Winter-Run Steelhead, Sea-Run and Resident Cutthroat
Flows into the Chehalis River at Centralia
Take Highway 507 north from Centralia or south from Tenino to 184th Avenue SE and turn east. It’s a 7.7 mile drive from Highway 507 to Skookumchuck Dam and the end of the road. You’ll cross the river twice along the way, once at the 2.2 mile mark and again at 5.7 miles.
Groceries and gas are available in Bucoda and Tenino, with other amenities in Centralia.
Fishing the Skookumchuck:
Hatchery plants of one kind or another provide virtually all the action for anglers on the Lower Skookumchuck. At least 80,000 winter steelhead smolts a year are released from the hatchery facility at the base of the dam, and when adult fish from those plants return to the river, they provide a flurry of fishing opportunity. The best fishing is in March and April, and most of the steelhead are caught from a short stretch of the river near the dam. Like the Blue Creek Hole on the Cowlitz, or the Tokul Creek fishery on the Snoqualmie, what happens here is experience, especially on the weekends, but the catching can be good. There are a half dozen wide turnouts and parking areas along the last mile of road before you reach the end of the line, and there are good-looking steelhead spots near all of them. It doesn’t take long to see why this stretch of the river is popular.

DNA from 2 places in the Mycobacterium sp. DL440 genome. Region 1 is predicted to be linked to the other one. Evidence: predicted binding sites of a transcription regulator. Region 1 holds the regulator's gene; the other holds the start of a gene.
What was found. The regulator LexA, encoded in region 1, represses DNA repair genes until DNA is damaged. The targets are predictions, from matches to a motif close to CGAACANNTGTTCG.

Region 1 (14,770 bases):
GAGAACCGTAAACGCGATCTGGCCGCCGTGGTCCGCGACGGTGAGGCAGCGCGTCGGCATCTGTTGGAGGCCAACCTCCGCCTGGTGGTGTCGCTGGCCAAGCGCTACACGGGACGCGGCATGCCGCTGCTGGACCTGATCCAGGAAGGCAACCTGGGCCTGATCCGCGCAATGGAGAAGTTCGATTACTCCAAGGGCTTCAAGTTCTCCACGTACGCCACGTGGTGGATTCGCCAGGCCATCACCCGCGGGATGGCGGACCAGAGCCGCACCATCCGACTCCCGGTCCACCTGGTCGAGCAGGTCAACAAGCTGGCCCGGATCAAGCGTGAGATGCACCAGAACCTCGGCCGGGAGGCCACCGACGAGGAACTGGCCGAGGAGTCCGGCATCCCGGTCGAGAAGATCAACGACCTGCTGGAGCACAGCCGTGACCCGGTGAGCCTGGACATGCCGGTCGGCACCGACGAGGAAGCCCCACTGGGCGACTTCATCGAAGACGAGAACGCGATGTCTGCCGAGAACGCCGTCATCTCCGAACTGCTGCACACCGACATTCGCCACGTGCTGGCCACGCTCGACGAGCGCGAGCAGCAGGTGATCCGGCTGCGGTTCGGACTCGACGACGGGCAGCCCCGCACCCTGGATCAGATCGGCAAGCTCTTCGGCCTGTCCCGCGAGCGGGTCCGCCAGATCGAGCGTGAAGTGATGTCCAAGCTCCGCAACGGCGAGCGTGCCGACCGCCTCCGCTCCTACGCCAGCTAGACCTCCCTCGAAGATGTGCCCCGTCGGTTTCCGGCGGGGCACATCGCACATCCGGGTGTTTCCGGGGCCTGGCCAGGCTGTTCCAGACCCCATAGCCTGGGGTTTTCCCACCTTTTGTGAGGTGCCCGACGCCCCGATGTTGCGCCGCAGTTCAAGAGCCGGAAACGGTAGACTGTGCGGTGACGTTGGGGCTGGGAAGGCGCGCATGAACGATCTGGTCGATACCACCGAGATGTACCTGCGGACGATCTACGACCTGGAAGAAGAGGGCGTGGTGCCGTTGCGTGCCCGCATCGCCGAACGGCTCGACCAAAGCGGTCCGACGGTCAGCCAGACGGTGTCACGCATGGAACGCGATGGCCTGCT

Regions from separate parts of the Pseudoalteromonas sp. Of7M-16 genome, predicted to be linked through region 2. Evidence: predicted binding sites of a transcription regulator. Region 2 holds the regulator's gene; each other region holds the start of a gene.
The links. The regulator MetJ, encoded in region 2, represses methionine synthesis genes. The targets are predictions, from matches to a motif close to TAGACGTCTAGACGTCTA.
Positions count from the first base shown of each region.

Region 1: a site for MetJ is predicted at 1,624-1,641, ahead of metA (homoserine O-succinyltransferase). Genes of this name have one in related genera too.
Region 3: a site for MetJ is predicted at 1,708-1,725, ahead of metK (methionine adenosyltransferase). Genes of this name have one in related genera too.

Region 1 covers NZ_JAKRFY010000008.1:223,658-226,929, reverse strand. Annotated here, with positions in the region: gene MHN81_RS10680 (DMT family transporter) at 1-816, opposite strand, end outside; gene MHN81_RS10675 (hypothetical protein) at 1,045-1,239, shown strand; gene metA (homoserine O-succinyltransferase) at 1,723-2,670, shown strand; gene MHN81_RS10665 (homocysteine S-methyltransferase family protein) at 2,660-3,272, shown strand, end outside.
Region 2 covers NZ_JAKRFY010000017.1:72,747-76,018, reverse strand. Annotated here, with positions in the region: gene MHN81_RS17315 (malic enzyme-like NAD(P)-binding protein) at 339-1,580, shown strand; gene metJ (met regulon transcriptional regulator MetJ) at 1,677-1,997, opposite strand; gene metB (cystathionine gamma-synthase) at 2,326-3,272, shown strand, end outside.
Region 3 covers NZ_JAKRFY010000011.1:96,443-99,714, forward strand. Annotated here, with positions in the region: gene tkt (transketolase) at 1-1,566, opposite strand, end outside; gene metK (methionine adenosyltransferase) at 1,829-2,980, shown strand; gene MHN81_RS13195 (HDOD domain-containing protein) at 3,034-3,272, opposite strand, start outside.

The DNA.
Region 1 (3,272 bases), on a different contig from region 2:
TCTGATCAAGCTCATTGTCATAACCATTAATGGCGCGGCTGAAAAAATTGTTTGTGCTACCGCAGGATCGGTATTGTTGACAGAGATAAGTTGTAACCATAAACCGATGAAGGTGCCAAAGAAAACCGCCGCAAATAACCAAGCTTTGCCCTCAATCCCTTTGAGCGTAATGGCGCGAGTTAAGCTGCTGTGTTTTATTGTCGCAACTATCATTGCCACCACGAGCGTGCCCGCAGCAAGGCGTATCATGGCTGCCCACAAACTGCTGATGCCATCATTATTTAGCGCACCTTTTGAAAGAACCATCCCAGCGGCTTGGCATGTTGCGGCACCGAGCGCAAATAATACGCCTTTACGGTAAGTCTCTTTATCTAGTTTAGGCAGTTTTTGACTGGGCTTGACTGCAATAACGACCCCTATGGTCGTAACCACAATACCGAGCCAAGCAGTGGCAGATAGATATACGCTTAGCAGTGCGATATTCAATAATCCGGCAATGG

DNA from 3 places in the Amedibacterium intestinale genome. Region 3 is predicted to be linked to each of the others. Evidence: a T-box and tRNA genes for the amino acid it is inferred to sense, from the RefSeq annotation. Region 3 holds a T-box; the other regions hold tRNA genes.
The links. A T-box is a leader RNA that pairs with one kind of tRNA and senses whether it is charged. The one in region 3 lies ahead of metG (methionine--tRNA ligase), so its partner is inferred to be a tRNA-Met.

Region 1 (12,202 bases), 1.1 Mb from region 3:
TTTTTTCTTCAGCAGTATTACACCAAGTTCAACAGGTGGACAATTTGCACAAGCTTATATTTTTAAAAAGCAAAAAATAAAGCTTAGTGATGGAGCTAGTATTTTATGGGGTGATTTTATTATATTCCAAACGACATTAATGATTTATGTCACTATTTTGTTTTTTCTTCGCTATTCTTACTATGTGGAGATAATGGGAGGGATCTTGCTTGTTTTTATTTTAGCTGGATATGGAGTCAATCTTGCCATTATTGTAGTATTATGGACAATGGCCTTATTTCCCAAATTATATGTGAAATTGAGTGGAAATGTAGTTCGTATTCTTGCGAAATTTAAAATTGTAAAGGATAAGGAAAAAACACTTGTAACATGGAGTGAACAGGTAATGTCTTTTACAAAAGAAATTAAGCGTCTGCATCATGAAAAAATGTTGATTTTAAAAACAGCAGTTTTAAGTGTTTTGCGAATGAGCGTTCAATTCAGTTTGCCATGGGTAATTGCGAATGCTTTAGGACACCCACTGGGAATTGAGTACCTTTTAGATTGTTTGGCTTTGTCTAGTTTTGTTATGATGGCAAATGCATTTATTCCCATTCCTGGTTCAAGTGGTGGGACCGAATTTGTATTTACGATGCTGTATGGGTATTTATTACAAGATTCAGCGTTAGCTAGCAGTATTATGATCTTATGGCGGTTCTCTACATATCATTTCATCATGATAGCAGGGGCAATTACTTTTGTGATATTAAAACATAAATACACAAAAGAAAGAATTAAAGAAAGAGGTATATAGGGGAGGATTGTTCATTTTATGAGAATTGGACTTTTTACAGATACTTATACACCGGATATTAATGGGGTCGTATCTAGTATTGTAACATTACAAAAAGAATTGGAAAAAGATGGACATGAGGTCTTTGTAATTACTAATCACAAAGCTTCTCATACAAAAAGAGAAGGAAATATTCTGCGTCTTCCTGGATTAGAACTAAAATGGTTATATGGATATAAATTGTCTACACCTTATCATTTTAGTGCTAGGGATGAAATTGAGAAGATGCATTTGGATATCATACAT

Several thousand hatchery cutthroat are stocked in the Lower Skookumchuck most years, providing very good fishing in October and November. The standard river regulation of allowing two trout per person a day, at least 12 inches long, is in effect here. Wild steelhead and wild cutthroats must be released whenever you fish the Lower Skookumchuck.
Things are a little different on the Upper Skookumchuck, above the reservoir. This stretch has selective fishery regulations, so you can’t use bait or barbed hooks. It’s also pretty tough to find a legal-sized trout here throughout most of the season. Access to this upper-river fishery is via logging roads running from Vail.